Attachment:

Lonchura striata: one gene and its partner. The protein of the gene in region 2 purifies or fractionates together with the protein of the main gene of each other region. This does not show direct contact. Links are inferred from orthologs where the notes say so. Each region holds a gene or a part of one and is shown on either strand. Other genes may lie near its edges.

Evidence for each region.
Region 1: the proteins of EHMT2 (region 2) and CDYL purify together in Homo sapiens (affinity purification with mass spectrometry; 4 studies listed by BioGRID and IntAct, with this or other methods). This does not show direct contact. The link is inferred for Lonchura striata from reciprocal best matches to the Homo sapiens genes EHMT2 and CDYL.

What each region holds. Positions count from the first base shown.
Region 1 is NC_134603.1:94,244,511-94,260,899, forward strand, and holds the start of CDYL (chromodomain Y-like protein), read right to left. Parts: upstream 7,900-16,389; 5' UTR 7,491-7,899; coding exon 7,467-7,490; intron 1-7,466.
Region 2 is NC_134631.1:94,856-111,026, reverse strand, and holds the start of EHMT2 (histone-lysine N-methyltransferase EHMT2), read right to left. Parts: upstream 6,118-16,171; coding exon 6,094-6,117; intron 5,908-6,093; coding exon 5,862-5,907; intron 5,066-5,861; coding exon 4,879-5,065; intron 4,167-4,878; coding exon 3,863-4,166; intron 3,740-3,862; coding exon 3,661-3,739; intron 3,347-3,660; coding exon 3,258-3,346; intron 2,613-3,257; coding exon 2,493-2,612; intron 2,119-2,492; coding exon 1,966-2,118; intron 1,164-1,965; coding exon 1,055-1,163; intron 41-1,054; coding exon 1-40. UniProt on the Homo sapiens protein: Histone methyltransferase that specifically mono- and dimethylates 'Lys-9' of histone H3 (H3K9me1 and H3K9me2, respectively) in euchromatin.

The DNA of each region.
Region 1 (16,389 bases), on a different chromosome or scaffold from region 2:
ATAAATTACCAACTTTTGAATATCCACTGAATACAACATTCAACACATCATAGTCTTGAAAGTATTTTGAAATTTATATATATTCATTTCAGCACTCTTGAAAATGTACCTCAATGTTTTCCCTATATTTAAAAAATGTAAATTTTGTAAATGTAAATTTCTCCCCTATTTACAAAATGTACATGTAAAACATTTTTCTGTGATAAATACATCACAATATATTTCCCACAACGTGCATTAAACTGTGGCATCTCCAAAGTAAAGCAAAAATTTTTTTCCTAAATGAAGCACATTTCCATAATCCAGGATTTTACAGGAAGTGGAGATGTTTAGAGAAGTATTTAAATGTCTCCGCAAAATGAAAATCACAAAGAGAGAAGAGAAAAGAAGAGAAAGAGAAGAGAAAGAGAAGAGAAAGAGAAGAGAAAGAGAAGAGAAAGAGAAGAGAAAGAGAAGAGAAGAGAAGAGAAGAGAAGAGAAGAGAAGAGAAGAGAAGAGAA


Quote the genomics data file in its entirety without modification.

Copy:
Lonchura striata: one gene and its partner. The protein of the gene in region 2 purifies or fractionates together with the protein of the main gene of each other region. This does not show direct contact. Links are inferred from orthologs where the notes say so. Each region holds a gene or a part of one and is shown on either strand. Other genes may lie near its edges.

Evidence for each region.
Region 1: the proteins of EHMT2 (region 2) and CDYL purify together in Homo sapiens (affinity purification with mass spectrometry; 4 studies listed by BioGRID and IntAct, with this or other methods). This does not show direct contact. The link is inferred for Lonchura striata from reciprocal best matches to the Homo sapiens genes EHMT2 and CDYL.

What each region holds. Positions count from the first base shown.
Region 1 is NC_134603.1:94,244,511-94,260,899, forward strand, and holds the start of CDYL (chromodomain Y-like protein), read right to left. Parts: upstream 7,900-16,389; 5' UTR 7,491-7,899; coding exon 7,467-7,490; intron 1-7,466.
Region 2 is NC_134631.1:94,856-111,026, reverse strand, and holds the start of EHMT2 (histone-lysine N-methyltransferase EHMT2), read right to left. Parts: upstream 6,118-16,171; coding exon 6,094-6,117; intron 5,908-6,093; coding exon 5,862-5,907; intron 5,066-5,861; coding exon 4,879-5,065; intron 4,167-4,878; coding exon 3,863-4,166; intron 3,740-3,862; coding exon 3,661-3,739; intron 3,347-3,660; coding exon 3,258-3,346; intron 2,613-3,257; coding exon 2,493-2,612; intron 2,119-2,492; coding exon 1,966-2,118; intron 1,164-1,965; coding exon 1,055-1,163; intron 41-1,054; coding exon 1-40. UniProt on the Homo sapiens protein: Histone methyltransferase that specifically mono- and dimethylates 'Lys-9' of histone H3 (H3K9me1 and H3K9me2, respectively) in euchromatin.

The DNA of each region.
Region 1 (16,389 bases), on a different chromosome or scaffold from region 2:
ATAAATTACCAACTTTTGAATATCCACTGAATACAACATTCAACACATCATAGTCTTGAAAGTATTTTGAAATTTATATATATTCATTTCAGCACTCTTGAAAATGTACCTCAATGTTTTCCCTATATTTAAAAAATGTAAATTTTGTAAATGTAAATTTCTCCCCTATTTACAAAATGTACATGTAAAACATTTTTCTGTGATAAATACATCACAATATATTTCCCACAACGTGCATTAAACTGTGGCATCTCCAAAGTAAAGCAAAAATTTTTTTCCTAAATGAAGCACATTTCCATAATCCAGGATTTTACAGGAAGTGGAGATGTTTAGAGAAGTATTTAAATGTCTCCGCAAAATGAAAATCACAAAGAGAGAAGAGAAAAGAAGAGAAAGAGAAGAGAAAGAGAAGAGAAAGAGAAGAGAAAGAGAAGAGAAAGAGAAGAGAAAGAGAAGAGAAGAGAAGAGAAGAGAAGAGAAGAGAAGAGAAGAGAAGAGAA